Cape Cod Hospital
|Cape Cod Hospital|
|Cape Cod Healthcare|
The front entrance of the hospital
|Affiliated university||Cape Cod Hospital School of Nursing
|Emergency department||Level III trauma center|
|Lists||Hospitals in Massachusetts|
Cape Cod Hospital is a not-for-profit regional medical center located in Hyannis, Massachusetts. Founded in 1920, as of 2011 it is the largest hospital on Cape Cod. The current administration is headed by CEO Michael K. Lauf.
The hospital has 283 beds with more than 1,700 employees and 300 physicians on staff. It has an extensive cardiac care service in a partnership with Harvard University Medical School affiliate Brigham and Women's Hospital.
The emergency department is one of the busiest in Massachusetts, providing emergency services to more than 84,000 patients on an annual basis.
Until the founding of the hospital, injured fisherman would be sent by train to Boston for treatment. Local businessmen initiated an effort to establish an area hospital. The hospital was founded in 1920.
From the mid-1940s, until 1971, the hospital was home to the Cape Cod Hospital School of Nursing, which trained local nurses.
Falmouth Hospital was founded in 1963 to serve the upper Cape and in 1996 that merged with Cape Cod Hospital and the Visiting Nurse Association to form the unified Cape Cod Healthcare organization, currently the parent company for Cape Cod Hospital.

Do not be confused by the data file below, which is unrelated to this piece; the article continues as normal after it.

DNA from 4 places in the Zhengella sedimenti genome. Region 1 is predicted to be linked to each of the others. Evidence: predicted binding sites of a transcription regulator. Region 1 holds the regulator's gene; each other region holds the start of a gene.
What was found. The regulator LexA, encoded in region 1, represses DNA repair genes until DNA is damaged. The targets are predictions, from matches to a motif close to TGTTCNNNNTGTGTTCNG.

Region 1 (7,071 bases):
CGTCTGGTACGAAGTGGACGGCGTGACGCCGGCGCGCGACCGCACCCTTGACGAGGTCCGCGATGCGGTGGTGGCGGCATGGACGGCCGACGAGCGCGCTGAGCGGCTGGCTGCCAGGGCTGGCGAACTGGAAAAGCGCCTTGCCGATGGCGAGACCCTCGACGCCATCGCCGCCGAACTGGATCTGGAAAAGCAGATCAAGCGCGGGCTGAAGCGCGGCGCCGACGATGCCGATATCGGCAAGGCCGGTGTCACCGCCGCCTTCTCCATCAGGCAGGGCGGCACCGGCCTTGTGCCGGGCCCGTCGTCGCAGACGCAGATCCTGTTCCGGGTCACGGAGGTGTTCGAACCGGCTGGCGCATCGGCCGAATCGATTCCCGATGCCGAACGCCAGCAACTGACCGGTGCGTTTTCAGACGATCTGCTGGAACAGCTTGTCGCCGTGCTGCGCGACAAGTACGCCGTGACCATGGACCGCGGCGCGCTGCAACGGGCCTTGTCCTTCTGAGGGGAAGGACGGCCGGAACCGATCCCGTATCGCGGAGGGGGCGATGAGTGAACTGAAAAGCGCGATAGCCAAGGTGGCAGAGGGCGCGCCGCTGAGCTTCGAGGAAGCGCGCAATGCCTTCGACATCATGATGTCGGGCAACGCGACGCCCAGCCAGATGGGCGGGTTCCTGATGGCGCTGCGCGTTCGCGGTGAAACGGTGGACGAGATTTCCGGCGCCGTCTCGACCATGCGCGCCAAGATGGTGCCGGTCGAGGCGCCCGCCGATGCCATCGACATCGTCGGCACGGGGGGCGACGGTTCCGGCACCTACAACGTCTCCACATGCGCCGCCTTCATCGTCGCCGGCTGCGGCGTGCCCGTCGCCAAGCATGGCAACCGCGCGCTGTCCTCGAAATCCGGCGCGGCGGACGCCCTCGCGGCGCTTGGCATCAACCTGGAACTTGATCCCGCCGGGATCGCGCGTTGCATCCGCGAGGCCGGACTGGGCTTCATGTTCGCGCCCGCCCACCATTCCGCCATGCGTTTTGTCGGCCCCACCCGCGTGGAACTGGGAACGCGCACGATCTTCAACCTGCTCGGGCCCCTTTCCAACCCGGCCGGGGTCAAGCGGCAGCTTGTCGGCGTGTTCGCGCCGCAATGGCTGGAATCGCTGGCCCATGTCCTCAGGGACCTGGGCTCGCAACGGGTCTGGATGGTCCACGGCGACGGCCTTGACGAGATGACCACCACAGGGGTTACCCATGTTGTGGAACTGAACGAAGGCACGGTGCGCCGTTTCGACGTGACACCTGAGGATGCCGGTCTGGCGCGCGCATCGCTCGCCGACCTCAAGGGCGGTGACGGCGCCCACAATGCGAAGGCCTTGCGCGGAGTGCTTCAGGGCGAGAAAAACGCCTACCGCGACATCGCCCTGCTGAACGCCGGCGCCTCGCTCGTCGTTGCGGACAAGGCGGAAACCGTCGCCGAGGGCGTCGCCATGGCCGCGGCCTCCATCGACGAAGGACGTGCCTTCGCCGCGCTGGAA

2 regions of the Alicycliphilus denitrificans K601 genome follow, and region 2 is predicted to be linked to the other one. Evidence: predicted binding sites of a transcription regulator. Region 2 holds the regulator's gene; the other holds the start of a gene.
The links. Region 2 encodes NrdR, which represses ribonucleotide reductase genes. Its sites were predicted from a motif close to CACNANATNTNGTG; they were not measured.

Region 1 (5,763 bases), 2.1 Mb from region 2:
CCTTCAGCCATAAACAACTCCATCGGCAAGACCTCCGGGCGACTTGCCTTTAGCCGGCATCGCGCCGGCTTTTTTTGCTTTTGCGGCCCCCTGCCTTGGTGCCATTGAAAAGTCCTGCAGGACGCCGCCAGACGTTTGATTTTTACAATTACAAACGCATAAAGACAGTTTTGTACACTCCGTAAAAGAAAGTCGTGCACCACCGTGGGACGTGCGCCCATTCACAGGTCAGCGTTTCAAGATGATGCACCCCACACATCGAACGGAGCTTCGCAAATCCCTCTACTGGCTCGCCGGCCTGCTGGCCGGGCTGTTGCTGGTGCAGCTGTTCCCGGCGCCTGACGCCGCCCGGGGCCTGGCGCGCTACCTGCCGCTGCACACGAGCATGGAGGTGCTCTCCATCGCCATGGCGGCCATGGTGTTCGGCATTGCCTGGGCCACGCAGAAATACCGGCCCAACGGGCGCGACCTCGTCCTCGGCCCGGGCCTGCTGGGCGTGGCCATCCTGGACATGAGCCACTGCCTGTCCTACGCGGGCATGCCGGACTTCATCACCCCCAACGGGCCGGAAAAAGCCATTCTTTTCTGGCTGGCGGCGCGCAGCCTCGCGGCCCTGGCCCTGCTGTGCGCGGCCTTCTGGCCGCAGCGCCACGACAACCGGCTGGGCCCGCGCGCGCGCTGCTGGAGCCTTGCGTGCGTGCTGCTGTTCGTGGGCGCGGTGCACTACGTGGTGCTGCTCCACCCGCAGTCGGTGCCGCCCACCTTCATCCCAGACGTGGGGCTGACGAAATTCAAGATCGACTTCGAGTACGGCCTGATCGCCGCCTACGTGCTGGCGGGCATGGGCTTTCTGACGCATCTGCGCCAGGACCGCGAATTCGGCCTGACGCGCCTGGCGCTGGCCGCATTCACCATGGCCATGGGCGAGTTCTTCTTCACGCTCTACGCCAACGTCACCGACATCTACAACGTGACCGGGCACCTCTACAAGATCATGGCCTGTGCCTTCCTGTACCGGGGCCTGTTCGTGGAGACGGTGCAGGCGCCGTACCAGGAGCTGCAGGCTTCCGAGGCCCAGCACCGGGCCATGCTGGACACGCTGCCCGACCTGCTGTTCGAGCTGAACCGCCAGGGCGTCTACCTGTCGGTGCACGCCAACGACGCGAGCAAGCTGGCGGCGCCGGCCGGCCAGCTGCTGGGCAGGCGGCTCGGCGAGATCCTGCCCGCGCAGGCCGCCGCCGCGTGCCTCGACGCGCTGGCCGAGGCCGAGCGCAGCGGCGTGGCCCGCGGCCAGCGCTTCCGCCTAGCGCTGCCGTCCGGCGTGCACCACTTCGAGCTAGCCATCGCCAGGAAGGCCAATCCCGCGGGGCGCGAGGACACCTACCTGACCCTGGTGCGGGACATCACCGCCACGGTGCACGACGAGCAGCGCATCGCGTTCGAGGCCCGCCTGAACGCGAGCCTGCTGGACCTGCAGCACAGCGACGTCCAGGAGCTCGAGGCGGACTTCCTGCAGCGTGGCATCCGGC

The hospital was led by James Lyons from 1981 through its merger. Lyons then served as the Cape Cod Healthcare CEO until 1998. Between 1998 and 2008, Steven Abbott served as CEO of the unified Cape Cod Healthcare. Beginning on July 10, 2008, Dr. Richard F. Salluzzo—former CEO of Wellmont Health System in Kingsport, Tennessee—replaced Abbott.
Given that it is located in Hyannis, Massachusetts, the location of the Kennedy Compound, it is known for being the hospital where Senator Edward M. Kennedy was initially treated for the seizure which led to his brain tumor diagnosis in 2008 and where Eunice Kennedy Shriver died in August 2009.